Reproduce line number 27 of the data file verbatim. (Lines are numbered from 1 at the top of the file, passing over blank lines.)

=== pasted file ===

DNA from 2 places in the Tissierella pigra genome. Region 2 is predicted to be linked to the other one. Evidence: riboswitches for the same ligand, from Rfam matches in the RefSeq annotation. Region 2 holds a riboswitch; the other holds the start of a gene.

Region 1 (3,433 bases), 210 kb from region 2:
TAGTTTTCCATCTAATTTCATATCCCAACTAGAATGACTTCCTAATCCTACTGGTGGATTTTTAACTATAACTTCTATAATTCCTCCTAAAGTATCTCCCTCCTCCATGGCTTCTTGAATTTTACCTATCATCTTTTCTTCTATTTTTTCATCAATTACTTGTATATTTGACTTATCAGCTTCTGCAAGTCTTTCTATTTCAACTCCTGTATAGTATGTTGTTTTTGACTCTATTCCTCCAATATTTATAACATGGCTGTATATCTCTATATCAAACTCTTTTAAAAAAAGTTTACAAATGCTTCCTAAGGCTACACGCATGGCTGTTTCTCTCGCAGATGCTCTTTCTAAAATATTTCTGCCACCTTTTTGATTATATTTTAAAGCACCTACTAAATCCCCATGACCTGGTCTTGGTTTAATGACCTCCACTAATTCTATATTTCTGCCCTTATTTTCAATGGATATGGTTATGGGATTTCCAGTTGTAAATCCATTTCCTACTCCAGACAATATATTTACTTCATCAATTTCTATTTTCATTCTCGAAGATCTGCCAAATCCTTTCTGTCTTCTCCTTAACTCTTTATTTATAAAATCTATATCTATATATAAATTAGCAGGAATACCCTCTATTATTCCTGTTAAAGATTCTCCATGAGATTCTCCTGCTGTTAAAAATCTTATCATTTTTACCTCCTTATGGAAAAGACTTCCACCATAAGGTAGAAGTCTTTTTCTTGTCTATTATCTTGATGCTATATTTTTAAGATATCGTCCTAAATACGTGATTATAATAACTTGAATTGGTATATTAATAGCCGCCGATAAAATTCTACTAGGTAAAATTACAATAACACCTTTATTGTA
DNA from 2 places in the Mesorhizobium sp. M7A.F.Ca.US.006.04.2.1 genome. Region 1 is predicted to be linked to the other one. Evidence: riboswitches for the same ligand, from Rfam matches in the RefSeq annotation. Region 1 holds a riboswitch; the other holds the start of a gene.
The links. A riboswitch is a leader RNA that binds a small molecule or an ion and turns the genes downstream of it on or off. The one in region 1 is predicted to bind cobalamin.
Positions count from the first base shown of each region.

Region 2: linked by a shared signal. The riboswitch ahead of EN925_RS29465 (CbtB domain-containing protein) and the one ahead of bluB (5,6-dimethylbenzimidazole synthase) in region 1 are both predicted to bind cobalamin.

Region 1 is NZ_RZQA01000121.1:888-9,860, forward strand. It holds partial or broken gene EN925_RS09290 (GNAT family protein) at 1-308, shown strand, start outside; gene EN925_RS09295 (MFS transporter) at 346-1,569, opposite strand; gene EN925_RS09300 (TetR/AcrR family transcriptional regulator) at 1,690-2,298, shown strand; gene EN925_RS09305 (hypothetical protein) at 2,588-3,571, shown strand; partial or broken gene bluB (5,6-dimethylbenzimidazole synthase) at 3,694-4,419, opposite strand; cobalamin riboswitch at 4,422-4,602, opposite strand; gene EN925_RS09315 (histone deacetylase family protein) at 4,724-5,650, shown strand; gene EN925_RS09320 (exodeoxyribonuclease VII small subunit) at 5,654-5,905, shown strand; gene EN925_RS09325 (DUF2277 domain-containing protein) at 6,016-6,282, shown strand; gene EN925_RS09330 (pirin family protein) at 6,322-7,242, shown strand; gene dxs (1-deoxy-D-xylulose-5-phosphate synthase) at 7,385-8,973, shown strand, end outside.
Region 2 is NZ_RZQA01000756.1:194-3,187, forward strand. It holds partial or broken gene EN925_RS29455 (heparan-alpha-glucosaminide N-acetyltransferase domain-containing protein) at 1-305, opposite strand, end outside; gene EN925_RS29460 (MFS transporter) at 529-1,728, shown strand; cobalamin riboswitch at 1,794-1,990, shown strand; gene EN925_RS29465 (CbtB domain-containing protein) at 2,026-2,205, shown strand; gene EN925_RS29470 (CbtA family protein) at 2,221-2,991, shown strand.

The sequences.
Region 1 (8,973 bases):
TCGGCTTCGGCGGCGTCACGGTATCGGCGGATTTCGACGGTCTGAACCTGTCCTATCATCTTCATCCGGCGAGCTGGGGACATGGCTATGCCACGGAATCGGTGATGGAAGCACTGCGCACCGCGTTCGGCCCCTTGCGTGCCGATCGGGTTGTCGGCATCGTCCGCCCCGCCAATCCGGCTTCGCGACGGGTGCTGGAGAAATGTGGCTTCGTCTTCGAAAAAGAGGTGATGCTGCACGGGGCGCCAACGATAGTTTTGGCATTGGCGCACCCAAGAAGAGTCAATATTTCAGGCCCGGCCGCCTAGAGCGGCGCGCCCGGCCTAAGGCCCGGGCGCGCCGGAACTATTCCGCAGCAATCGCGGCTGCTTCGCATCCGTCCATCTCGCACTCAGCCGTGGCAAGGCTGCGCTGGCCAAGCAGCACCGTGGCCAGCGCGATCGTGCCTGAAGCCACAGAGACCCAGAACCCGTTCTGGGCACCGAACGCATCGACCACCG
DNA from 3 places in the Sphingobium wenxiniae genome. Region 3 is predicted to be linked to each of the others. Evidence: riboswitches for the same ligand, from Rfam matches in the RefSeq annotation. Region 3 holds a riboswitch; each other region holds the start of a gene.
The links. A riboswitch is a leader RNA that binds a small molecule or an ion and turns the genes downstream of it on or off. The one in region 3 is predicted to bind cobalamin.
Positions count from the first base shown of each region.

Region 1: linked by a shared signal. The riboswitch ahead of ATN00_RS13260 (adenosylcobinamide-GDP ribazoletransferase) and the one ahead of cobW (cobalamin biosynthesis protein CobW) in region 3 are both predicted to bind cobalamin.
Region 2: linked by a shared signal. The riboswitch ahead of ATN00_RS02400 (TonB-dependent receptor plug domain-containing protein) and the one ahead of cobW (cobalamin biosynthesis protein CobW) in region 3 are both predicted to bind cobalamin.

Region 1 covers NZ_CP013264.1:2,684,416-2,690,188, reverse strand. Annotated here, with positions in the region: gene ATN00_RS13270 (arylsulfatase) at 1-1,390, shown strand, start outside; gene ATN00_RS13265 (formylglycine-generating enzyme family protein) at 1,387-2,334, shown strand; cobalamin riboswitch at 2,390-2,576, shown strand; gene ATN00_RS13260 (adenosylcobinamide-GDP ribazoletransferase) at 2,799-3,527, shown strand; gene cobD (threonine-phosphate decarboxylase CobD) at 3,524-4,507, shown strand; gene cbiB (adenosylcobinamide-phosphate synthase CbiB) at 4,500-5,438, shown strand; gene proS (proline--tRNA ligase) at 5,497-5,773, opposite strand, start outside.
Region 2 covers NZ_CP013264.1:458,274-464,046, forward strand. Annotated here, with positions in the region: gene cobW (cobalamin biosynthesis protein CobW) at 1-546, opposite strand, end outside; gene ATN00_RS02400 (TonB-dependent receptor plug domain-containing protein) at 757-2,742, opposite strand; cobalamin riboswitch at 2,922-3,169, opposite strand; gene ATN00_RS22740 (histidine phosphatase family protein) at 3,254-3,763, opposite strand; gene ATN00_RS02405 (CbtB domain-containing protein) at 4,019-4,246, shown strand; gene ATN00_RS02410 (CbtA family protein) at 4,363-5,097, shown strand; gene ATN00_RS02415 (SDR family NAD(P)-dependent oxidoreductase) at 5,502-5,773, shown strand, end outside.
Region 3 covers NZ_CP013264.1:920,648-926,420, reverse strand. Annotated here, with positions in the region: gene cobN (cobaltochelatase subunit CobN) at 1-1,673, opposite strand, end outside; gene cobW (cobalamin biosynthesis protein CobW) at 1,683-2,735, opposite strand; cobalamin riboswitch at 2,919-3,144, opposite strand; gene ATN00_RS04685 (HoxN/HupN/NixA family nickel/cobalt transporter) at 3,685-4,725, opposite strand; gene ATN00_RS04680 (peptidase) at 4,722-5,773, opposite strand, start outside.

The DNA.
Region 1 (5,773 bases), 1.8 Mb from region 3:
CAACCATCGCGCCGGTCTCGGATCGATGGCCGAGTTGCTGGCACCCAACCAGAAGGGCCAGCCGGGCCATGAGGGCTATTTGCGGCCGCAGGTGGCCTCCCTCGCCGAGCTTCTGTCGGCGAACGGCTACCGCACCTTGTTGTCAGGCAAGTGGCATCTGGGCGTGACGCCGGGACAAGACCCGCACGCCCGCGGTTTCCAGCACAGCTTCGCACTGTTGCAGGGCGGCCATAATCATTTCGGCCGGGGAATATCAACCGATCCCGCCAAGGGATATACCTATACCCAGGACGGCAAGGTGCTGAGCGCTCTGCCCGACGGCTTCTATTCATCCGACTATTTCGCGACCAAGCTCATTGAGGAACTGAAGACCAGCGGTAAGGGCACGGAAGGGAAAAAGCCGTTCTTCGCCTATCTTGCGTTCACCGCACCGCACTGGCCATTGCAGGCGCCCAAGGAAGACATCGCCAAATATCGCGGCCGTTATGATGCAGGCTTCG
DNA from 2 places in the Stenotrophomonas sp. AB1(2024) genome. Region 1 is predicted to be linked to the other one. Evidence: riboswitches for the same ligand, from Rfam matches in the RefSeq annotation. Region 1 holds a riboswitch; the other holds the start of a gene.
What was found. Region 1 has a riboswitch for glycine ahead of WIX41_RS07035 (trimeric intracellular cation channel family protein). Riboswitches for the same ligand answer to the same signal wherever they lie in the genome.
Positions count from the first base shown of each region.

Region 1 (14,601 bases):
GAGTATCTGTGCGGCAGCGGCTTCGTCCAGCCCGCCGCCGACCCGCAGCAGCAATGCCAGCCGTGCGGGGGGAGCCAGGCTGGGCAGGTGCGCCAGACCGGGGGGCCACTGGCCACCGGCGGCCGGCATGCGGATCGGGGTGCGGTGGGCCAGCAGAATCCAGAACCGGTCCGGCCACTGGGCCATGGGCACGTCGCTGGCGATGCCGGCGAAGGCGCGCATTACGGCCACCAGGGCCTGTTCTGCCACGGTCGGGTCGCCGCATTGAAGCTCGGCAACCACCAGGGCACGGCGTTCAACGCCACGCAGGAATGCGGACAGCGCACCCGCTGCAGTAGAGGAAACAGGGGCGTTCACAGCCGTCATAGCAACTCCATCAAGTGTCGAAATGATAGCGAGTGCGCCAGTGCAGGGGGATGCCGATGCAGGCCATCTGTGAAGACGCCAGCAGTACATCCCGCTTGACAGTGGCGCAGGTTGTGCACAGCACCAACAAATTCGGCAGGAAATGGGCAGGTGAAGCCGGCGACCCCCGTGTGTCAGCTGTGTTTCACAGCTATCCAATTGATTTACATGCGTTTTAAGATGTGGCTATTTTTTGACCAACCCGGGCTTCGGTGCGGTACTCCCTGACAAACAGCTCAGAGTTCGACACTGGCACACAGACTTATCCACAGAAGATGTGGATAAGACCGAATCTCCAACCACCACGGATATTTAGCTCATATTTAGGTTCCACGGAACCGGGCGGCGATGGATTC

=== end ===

Region 1 (14,601 bases):